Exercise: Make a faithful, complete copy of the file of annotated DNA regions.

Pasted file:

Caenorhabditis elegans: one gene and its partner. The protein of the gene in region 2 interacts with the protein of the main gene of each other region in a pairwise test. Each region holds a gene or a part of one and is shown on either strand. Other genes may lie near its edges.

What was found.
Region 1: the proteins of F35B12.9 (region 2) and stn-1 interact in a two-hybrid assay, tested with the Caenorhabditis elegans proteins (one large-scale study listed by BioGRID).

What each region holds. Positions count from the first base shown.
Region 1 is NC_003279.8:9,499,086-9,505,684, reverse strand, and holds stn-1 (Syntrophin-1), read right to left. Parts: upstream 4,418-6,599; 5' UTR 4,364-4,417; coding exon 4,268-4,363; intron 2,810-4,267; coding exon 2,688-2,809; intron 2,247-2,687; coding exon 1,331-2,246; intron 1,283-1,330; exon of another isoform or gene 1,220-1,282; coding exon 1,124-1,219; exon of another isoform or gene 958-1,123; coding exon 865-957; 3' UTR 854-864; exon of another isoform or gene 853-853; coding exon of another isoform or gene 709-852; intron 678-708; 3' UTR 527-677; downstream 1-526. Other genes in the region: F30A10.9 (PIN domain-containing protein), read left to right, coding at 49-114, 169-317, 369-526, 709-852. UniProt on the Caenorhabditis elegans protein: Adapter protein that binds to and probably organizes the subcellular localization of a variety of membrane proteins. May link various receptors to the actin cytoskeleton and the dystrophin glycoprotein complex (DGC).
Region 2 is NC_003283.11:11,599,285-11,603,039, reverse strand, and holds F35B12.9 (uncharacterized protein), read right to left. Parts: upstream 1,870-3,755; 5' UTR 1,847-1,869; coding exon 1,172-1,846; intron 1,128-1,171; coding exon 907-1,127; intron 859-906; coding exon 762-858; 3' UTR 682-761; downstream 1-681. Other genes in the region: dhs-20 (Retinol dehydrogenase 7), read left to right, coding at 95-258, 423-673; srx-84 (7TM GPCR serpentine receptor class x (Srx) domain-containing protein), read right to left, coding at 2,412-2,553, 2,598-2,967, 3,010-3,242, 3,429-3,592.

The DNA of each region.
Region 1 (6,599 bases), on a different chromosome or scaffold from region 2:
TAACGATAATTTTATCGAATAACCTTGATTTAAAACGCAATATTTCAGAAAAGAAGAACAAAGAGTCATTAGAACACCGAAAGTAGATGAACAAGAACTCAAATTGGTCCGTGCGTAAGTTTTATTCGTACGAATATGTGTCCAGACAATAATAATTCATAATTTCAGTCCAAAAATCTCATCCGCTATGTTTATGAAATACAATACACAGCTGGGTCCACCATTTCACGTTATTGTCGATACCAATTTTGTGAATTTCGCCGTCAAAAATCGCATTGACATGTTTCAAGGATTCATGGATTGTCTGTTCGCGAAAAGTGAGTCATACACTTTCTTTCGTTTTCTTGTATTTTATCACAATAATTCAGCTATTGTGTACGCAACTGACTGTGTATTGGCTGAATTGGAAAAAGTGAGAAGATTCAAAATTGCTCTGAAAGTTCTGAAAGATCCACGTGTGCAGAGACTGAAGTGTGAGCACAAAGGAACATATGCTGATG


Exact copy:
Caenorhabditis elegans: one gene and its partner. The protein of the gene in region 2 interacts with the protein of the main gene of each other region in a pairwise test. Each region holds a gene or a part of one and is shown on either strand. Other genes may lie near its edges.

What was found.
Region 1: the proteins of F35B12.9 (region 2) and stn-1 interact in a two-hybrid assay, tested with the Caenorhabditis elegans proteins (one large-scale study listed by BioGRID).

What each region holds. Positions count from the first base shown.
Region 1 is NC_003279.8:9,499,086-9,505,684, reverse strand, and holds stn-1 (Syntrophin-1), read right to left. Parts: upstream 4,418-6,599; 5' UTR 4,364-4,417; coding exon 4,268-4,363; intron 2,810-4,267; coding exon 2,688-2,809; intron 2,247-2,687; coding exon 1,331-2,246; intron 1,283-1,330; exon of another isoform or gene 1,220-1,282; coding exon 1,124-1,219; exon of another isoform or gene 958-1,123; coding exon 865-957; 3' UTR 854-864; exon of another isoform or gene 853-853; coding exon of another isoform or gene 709-852; intron 678-708; 3' UTR 527-677; downstream 1-526. Other genes in the region: F30A10.9 (PIN domain-containing protein), read left to right, coding at 49-114, 169-317, 369-526, 709-852. UniProt on the Caenorhabditis elegans protein: Adapter protein that binds to and probably organizes the subcellular localization of a variety of membrane proteins. May link various receptors to the actin cytoskeleton and the dystrophin glycoprotein complex (DGC).
Region 2 is NC_003283.11:11,599,285-11,603,039, reverse strand, and holds F35B12.9 (uncharacterized protein), read right to left. Parts: upstream 1,870-3,755; 5' UTR 1,847-1,869; coding exon 1,172-1,846; intron 1,128-1,171; coding exon 907-1,127; intron 859-906; coding exon 762-858; 3' UTR 682-761; downstream 1-681. Other genes in the region: dhs-20 (Retinol dehydrogenase 7), read left to right, coding at 95-258, 423-673; srx-84 (7TM GPCR serpentine receptor class x (Srx) domain-containing protein), read right to left, coding at 2,412-2,553, 2,598-2,967, 3,010-3,242, 3,429-3,592.

The DNA of each region.
Region 1 (6,599 bases), on a different chromosome or scaffold from region 2:
TAACGATAATTTTATCGAATAACCTTGATTTAAAACGCAATATTTCAGAAAAGAAGAACAAAGAGTCATTAGAACACCGAAAGTAGATGAACAAGAACTCAAATTGGTCCGTGCGTAAGTTTTATTCGTACGAATATGTGTCCAGACAATAATAATTCATAATTTCAGTCCAAAAATCTCATCCGCTATGTTTATGAAATACAATACACAGCTGGGTCCACCATTTCACGTTATTGTCGATACCAATTTTGTGAATTTCGCCGTCAAAAATCGCATTGACATGTTTCAAGGATTCATGGATTGTCTGTTCGCGAAAAGTGAGTCATACACTTTCTTTCGTTTTCTTGTATTTTATCACAATAATTCAGCTATTGTGTACGCAACTGACTGTGTATTGGCTGAATTGGAAAAAGTGAGAAGATTCAAAATTGCTCTGAAAGTTCTGAAAGATCCACGTGTGCAGAGACTGAAGTGTGAGCACAAAGGAACATATGCTGATG